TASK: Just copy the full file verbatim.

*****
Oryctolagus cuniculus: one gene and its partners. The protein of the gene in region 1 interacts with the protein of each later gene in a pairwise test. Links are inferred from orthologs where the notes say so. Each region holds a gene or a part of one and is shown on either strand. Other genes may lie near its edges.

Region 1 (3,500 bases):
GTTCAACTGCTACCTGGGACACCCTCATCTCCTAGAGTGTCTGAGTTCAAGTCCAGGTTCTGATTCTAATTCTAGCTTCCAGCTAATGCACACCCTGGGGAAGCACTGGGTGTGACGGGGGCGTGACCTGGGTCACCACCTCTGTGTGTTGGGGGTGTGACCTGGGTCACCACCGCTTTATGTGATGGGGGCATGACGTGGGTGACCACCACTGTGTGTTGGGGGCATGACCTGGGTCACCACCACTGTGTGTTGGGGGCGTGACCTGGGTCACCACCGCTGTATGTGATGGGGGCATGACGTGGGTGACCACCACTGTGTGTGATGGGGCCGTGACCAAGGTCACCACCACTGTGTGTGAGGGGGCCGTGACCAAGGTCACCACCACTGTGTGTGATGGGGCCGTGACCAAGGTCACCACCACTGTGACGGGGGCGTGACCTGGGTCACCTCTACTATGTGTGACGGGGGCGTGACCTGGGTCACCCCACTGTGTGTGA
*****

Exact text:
Oryctolagus cuniculus: one gene and its partners. The protein of the gene in region 1 interacts with the protein of each later gene in a pairwise test. Links are inferred from orthologs where the notes say so. Each region holds a gene or a part of one and is shown on either strand. Other genes may lie near its edges.

Region 1 (3,500 bases):
GTTCAACTGCTACCTGGGACACCCTCATCTCCTAGAGTGTCTGAGTTCAAGTCCAGGTTCTGATTCTAATTCTAGCTTCCAGCTAATGCACACCCTGGGGAAGCACTGGGTGTGACGGGGGCGTGACCTGGGTCACCACCTCTGTGTGTTGGGGGTGTGACCTGGGTCACCACCGCTTTATGTGATGGGGGCATGACGTGGGTGACCACCACTGTGTGTTGGGGGCATGACCTGGGTCACCACCACTGTGTGTTGGGGGCGTGACCTGGGTCACCACCGCTGTATGTGATGGGGGCATGACGTGGGTGACCACCACTGTGTGTGATGGGGCCGTGACCAAGGTCACCACCACTGTGTGTGAGGGGGCCGTGACCAAGGTCACCACCACTGTGTGTGATGGGGCCGTGACCAAGGTCACCACCACTGTGACGGGGGCGTGACCTGGGTCACCTCTACTATGTGTGACGGGGGCGTGACCTGGGTCACCCCACTGTGTGTGA